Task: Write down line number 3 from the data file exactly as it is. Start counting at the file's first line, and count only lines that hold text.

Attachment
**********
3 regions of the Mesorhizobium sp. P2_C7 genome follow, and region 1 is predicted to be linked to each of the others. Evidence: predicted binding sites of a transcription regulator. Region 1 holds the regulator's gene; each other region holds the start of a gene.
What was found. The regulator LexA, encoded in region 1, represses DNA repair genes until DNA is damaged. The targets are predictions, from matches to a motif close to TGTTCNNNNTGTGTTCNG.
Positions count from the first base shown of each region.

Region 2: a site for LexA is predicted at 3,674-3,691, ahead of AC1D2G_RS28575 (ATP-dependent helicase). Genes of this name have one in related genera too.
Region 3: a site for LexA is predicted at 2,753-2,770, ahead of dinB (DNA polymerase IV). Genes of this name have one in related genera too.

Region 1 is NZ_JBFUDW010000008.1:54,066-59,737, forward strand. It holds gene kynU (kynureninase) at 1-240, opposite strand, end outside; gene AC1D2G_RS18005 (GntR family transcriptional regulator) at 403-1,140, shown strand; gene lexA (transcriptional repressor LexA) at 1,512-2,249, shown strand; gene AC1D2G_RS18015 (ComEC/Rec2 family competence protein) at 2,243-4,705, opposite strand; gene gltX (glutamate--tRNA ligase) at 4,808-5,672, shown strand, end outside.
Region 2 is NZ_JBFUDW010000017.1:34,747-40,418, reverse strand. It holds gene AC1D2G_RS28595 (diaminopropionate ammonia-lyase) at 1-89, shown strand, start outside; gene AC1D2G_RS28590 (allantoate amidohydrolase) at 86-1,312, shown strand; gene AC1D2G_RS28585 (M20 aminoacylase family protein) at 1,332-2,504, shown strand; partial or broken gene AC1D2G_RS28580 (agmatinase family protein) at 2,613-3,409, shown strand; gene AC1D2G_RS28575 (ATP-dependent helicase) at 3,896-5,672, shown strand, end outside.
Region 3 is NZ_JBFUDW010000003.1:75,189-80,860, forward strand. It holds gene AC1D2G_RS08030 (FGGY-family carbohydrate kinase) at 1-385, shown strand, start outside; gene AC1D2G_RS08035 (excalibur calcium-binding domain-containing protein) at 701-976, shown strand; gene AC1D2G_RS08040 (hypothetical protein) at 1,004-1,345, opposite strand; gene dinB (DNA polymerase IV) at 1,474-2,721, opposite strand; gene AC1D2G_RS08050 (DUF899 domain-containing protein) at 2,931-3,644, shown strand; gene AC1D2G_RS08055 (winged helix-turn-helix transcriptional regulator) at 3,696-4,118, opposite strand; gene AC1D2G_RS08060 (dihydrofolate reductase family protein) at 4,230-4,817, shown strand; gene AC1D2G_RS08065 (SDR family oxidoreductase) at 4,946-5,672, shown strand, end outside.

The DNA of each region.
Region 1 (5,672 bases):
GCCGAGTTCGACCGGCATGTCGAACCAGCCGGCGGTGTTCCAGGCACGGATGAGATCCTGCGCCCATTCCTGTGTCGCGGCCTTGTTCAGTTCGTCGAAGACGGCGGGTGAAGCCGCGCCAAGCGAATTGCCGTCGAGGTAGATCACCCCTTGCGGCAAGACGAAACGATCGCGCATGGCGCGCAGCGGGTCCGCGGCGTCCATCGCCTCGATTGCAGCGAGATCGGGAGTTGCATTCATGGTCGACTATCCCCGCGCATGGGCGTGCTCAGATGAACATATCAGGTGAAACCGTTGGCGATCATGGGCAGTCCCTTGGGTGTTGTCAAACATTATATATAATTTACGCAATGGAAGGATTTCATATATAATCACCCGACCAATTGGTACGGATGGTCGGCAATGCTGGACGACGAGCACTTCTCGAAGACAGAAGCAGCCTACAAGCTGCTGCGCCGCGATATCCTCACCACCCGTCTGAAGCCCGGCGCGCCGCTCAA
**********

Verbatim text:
Positions count from the first base shown of each region.